The BF109G-6 386 MPH @ 22,640 FT, FW190A8/N 408 MPH @ 20,670 FT ( with GM 1 boost)
FW190D ‘ DORA ‘ 426 MPH @ 21,650 FT, P-51D 425 MPH @ 25,000 FT, XP-40Q 422 MPH @
20,500 FT. I’d say,that looking at the numbers, the ‘Q’ was on a pretty even keel ! In an engagement with any of the above LW a/c, would interesting to say the least, given the ‘Q’
had a good driver. ( which wouldn’t have been hard to find ) The ” Brass ” should have given the green light to the P-40Q, yet they chose not to. Makes one wonder W.T.H were they thinking ? The P-40N was considered the best of the breed. Looking at the test data, what was
the XP-40Q then ? It was vastly superior to earlier variants of the Hawks lineage, and surely
would have been quite capable of holding her own. Curtiss and Allison both made a concentrated effort to improve the P-40, and for all intensive purposes, i’m of the belief they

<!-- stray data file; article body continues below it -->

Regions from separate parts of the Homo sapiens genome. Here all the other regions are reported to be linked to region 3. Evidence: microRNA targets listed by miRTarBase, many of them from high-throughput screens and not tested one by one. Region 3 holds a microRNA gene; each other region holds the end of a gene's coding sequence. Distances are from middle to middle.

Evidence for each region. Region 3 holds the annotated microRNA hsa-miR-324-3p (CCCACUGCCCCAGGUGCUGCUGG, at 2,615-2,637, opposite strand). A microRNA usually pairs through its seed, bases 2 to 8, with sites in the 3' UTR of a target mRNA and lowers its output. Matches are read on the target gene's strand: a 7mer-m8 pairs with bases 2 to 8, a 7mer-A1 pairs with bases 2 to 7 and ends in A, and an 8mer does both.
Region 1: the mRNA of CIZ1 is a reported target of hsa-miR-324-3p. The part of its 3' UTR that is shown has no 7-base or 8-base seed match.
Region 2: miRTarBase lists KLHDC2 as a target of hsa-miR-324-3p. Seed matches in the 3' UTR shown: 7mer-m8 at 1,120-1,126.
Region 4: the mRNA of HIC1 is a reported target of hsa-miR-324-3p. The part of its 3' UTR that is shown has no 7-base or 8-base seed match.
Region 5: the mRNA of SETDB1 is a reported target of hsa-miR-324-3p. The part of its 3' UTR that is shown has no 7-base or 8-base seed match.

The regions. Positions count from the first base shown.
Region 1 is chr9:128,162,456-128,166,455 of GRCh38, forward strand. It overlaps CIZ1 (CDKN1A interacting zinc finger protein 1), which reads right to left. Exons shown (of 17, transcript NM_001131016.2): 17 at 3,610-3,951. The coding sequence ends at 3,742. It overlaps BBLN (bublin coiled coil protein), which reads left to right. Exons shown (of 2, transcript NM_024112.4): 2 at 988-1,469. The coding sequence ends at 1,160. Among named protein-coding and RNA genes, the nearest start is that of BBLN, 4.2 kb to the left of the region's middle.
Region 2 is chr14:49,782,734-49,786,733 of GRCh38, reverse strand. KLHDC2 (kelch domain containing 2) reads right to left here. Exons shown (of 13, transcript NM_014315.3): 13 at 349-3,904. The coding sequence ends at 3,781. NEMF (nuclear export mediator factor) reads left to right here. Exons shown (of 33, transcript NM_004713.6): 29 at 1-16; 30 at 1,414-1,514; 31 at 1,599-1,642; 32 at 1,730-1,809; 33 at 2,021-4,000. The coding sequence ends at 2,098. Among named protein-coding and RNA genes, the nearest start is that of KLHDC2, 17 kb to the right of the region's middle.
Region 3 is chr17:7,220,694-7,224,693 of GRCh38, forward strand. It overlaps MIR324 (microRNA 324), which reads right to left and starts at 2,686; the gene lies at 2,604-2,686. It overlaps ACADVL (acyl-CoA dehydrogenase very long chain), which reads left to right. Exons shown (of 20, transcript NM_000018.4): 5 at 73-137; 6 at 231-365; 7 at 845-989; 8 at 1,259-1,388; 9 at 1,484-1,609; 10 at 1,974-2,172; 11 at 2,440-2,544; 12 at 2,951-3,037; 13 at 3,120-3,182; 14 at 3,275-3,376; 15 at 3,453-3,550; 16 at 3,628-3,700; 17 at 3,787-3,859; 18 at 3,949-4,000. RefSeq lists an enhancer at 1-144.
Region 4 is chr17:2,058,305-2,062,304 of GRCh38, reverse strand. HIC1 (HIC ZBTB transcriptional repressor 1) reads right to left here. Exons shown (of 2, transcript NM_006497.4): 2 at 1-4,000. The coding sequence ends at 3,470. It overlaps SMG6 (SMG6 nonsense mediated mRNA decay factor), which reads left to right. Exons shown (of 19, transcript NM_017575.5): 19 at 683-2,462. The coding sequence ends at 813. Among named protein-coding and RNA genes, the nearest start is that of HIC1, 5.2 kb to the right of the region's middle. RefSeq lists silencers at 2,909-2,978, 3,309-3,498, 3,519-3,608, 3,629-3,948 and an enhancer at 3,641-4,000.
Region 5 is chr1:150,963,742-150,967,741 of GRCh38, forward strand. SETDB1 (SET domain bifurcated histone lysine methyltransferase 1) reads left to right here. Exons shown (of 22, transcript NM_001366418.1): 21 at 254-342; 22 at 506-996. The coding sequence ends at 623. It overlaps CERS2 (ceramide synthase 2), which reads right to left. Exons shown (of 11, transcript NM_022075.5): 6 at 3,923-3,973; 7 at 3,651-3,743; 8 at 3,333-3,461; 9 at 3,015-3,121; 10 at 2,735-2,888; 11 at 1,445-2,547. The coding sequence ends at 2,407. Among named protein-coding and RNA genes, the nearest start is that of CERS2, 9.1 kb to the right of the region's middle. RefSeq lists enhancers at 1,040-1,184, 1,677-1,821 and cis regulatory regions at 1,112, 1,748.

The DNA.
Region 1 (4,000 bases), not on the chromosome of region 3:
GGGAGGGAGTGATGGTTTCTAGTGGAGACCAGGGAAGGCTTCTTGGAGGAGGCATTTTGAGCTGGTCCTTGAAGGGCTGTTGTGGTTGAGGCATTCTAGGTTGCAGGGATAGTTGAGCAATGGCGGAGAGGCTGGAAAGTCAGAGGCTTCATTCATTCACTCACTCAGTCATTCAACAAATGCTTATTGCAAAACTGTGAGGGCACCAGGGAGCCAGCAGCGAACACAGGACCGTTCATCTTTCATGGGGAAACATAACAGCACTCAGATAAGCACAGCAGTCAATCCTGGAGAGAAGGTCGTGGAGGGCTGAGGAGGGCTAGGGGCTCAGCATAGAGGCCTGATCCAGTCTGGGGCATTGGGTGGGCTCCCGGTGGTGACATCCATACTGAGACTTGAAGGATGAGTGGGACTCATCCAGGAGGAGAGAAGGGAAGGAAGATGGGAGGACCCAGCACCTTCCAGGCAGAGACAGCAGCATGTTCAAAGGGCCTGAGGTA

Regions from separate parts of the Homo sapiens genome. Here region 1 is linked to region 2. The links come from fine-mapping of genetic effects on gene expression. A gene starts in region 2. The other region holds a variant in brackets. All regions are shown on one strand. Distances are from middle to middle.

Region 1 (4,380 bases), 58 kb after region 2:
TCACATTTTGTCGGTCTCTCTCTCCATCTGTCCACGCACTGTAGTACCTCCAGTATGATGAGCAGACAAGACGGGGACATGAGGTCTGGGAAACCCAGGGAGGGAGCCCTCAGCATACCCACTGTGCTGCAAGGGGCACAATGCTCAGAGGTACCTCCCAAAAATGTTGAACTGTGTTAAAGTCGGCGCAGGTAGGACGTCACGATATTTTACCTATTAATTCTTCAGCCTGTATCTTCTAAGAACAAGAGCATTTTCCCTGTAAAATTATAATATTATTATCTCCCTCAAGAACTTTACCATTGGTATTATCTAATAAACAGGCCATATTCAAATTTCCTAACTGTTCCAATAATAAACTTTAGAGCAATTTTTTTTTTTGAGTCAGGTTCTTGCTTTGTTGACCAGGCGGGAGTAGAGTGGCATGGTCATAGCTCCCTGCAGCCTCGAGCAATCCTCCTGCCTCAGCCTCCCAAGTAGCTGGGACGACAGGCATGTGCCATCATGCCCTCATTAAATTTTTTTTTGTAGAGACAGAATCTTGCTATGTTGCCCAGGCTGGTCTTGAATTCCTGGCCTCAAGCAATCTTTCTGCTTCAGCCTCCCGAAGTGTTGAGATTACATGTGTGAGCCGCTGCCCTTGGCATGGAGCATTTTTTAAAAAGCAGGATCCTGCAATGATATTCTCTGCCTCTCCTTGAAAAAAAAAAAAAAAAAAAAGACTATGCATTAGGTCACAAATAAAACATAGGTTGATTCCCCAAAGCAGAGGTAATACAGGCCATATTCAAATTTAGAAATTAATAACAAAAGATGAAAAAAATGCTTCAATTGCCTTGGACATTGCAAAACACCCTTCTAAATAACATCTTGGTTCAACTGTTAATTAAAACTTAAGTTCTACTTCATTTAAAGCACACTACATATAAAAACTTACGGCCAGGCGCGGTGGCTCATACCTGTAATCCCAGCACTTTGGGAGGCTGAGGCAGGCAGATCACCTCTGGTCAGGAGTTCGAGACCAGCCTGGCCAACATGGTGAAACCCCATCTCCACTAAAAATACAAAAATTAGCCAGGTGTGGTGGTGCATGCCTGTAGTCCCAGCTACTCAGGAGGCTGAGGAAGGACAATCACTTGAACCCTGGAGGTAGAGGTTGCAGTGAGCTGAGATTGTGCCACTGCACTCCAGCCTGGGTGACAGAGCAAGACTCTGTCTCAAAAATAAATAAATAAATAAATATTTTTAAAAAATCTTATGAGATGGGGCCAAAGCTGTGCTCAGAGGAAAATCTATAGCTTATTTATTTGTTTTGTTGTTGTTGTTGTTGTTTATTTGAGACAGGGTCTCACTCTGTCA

succeeded, only to have the ‘ Brass ‘ remain ignorant and blind to looking a gift horse in the
mouth, and they dropped the bloody apple ! The XP-40Q-3 she’s drop dead gorgeous !
They got it right on that one ! ( can you tell i admire P-40’s )
Thank you for your comment. The position I took in the article was that in 1944, there was no point to put the P-40Q into production because the P-51 and P-47 were already doing the job. It was not that the P-40Q wasn’t a match for the enemy, it was that it did not offering much, if anything, over the P-51 and P-47. The XP-40Q was certainly an aircraft with great performance and excellent looks.
Hi Bill Agreed, as painful as it is. I believe the ” Jug ” was very effective at curtailing the LW.
By mid ’44, many of the top LWP’s were dispatched to see Jesus ! Curtiss fell short in their
attempt. They were on the right track, even though they were a day late, and a dollar short.
Had Curtiss only had an ” epiphany ” in mid ’41 – early ’42 the latest…. The XP-40Q was an
all to brief but interesting page in the Hawks story. The P-40’s place in history is firmly cemented. Happy Easter, Arrow.
The problem with Curtiss Wright was upper management, dominated by bankers and accountant. The same issue led Frederick Rentschsler to leave Curtiss Wright and found Pratt and Whitney, and caused Donovan Berlin to depart after designing the P-36 and P-40. Upper management wasn’t interested in innovation and wouldn’t invest in it.